Updated: Apr 5
About 20-40% of people with Parkinson’s report that they experience hallucinations or delusions. This can happen from a side effect of PD medication, it can be a symptom of Parkinson’s, or a symptom of a different condition such as dementia. Want to learn more about dementia? Read our dementia article.
What are Hallucinations?
Hallucinations are tricks played by the brain. They involve your body’s senses, such as seeing, hearing, or feeling someone or something that is not really there. Hallucinations happen when you are awake, so don’t confuse hallucinations with dreams or nightmares. Sometimes people can be aware that hallucinations are happening in real time. This is called “retaining insight” but some people lose insight as the disease progresses.
There are a few different types of Hallucinations
Visual - Visual hallucinations are the most common type of hallucinations experienced in people with PD. They are more likely to happen when in an environment that is low light or low visibility. These hallucinations can occur in your peripheral vision, sometimes in the form of a flashing light, or people or small animals running by. When people try to look more closely, the images disappear.
Auditory - Auditory hallucinations are not as common and are only reported by a small percentage of people with PD. Examples of auditory hallucinations are hearing voices or sounds that are not real.
Olfactory - Olfactory hallucinations are very rare in PD, as people with PD can lose their sense of smell. This can be experienced by smelling an odor that is not related to an actual source.
Tactile - Tactile hallucinations are also very rare in PD. Tactile hallucinations are when sensations like bugs crawling on your skin are felt.
Gustatory - Gustatory hallucinations is another rare hallucination in PD. This is when you can sense a bitter or abnormal taste in your mouth.
What are Delusions?
Delusions affect about 8% of people with Parkinson’s Disease. Delusions are irrational, illogical, and dysfunctional thoughts that are not based on reality. They are not intentional thoughts but they are very real to the individual having them.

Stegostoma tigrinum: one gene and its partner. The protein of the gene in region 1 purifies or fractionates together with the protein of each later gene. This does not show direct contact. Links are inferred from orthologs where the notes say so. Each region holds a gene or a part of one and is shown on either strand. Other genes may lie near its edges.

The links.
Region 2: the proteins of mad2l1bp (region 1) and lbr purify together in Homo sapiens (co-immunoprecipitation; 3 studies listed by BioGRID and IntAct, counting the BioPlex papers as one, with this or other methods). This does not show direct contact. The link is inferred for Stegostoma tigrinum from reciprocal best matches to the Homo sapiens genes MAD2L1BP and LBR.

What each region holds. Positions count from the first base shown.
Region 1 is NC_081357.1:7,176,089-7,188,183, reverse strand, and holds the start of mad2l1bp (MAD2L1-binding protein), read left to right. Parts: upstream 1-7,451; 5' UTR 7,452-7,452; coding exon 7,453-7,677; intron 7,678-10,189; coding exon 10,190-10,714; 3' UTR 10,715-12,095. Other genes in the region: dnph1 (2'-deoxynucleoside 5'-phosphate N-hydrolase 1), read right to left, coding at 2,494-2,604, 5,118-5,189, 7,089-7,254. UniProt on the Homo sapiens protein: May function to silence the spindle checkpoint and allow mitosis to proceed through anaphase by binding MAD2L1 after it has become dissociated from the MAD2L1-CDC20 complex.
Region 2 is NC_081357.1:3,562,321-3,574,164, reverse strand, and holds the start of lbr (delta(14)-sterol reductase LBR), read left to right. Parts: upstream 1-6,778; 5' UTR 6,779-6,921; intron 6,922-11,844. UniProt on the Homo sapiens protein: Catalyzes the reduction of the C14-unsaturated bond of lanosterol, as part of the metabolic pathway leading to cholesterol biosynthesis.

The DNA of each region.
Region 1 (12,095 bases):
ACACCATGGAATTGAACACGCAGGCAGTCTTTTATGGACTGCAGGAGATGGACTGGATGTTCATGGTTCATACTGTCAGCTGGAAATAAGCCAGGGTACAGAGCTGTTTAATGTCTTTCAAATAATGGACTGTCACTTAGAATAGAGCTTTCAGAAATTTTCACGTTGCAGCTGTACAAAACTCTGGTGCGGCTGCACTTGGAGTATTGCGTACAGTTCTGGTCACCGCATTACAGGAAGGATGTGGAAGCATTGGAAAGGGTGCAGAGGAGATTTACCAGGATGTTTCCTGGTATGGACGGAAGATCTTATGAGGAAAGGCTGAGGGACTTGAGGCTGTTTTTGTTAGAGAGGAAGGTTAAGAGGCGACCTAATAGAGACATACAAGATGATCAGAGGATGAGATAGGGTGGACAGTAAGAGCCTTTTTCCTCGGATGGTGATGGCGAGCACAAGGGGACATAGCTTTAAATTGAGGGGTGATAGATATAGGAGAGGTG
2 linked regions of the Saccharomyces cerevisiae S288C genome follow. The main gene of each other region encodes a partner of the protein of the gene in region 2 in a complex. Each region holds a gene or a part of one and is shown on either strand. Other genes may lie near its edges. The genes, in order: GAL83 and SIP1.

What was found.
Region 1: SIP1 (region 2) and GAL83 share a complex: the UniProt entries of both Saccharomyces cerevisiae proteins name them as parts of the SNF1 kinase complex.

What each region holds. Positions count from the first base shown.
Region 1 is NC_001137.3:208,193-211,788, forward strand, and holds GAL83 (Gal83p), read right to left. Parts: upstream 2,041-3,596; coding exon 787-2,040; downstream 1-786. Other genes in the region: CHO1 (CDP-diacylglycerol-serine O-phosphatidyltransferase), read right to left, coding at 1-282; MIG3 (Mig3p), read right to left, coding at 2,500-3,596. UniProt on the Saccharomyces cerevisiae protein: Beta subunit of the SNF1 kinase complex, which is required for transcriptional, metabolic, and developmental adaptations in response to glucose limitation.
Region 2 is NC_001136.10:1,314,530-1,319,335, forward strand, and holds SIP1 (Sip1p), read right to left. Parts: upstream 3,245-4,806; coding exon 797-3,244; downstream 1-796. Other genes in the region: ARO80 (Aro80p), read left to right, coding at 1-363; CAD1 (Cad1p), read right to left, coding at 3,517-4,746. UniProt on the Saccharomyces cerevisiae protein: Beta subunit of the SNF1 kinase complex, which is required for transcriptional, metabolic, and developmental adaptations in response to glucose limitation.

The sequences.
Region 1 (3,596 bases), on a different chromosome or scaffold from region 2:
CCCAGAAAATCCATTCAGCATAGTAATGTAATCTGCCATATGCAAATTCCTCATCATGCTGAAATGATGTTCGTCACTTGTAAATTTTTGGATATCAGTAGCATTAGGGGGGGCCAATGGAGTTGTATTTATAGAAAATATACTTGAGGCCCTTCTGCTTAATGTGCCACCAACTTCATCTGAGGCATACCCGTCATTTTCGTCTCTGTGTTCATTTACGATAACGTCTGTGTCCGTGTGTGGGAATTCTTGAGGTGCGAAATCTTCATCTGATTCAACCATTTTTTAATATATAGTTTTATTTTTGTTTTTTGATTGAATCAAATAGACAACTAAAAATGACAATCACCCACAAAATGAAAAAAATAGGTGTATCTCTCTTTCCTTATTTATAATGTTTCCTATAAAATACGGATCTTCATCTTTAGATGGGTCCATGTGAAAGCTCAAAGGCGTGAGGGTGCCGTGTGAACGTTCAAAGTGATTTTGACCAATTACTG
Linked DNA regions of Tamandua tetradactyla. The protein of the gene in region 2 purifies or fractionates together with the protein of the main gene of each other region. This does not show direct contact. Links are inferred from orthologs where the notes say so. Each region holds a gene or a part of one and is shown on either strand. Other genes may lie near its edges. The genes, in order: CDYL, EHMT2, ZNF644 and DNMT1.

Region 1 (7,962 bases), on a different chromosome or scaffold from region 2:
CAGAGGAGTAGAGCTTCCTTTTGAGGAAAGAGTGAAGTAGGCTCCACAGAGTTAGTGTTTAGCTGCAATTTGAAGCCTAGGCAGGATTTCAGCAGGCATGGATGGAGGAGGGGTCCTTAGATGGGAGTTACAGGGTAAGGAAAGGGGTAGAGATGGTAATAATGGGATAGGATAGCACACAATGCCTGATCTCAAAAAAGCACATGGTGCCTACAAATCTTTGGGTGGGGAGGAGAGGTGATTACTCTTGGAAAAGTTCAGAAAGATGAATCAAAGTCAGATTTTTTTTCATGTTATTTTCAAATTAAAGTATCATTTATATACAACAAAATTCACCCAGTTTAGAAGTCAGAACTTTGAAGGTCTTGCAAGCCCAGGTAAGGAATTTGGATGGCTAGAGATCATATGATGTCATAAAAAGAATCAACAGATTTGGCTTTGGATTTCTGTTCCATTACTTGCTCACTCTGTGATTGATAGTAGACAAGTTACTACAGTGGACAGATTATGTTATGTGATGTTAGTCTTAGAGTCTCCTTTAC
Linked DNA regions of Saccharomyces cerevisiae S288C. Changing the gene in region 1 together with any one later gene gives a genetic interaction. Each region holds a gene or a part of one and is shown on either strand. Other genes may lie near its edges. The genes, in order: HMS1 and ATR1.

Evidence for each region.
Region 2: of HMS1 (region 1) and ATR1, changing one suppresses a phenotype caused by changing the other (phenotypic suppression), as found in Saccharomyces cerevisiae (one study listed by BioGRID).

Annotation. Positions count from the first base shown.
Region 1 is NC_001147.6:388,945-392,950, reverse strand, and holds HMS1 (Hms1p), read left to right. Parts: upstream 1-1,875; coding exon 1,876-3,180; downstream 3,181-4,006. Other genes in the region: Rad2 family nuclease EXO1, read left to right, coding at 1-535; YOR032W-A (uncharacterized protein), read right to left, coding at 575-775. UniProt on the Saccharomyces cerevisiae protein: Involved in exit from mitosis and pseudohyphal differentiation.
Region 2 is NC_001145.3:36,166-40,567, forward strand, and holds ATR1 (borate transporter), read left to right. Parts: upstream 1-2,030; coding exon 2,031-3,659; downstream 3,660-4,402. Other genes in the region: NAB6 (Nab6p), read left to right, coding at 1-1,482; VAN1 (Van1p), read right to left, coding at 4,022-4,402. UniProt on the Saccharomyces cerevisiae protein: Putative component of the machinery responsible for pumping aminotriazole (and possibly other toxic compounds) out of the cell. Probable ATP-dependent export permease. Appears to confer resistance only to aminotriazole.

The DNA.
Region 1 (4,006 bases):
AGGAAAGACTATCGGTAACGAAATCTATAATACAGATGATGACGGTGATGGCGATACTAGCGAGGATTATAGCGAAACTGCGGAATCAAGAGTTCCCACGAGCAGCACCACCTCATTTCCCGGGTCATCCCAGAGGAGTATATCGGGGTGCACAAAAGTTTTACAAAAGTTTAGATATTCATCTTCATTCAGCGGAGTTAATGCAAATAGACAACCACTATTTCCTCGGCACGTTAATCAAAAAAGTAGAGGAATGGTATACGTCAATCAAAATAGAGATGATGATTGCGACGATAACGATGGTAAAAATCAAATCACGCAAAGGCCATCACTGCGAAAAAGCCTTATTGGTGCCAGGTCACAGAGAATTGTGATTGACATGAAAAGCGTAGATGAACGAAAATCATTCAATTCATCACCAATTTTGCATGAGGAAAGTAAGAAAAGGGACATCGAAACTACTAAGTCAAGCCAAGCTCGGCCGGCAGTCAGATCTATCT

Delusions are less common in people with Parkinson’s compared to visual hallucinations. However, they are more complicated and can be a greater risk for behavioral disturbance and safety concerns. Delusions also tend to be more difficult to treat compared to hallucinations.
Delusions can start as general confusion at night, and progress to more clear delusions and behavioral disturbances during the day. People with delusion may become agitated and aggressive.
It is important to note that hallucinations are not necessarily a sign of cognitive decline. In fact, most hallucinations are fleeting and non-threading. Hallucinations or delusions can happen in infections such as a urinary tract infection (UTI) and can also occur during your “off” period, so it is important to talk with your neurologist if you are experiencing symptoms of hallucinations or delusions. Different medications can also contribute to hallucinations or delusions such as:
anticholinergics, such as trihexyphenidyl (Artane) and benztropine mesylate (Cogentin)
COMT inhibitors, such as entacapone (Comtan) and tolcapone (Tasmar)
dopamine agonists, including rotigotine (NeuPro), pramipexole (Mirapex), ropinirole (Requip), pergolide (Permax), and bromocriptine (Parlodel)
MAO-B inhibitors, such as selegiline (Eldepryl, Carbex) and rasagiline (Azilect)
narcotics containing codeine or morphine
NSAIDs, like ibuprofen (Motrin IB, Advil)
How can your loved ones help?
If you are living with a loved one or care giver and you have hallucinations or delusions, it is important to talk to them about how they can help you. Asking yourself the following questions can help determine what their roles can be when you are experiencing a hallucination or delusion.
What happens/what does it feel like when you experience hallucinations or delusions?
When or where do they most likely happen?
Is there something that makes them happen less often and less intensely?
How can your loved ones make things easier for you?
Your loved ones can also help track your symptoms, like tracking what you were doing before they started and what exactly you thought you experienced. They can also try to keep you calm and remove anything stressful from the environment to keep you from being panicked.
If you think you are experiencing hallucinations or delusions, talk with your neurologist!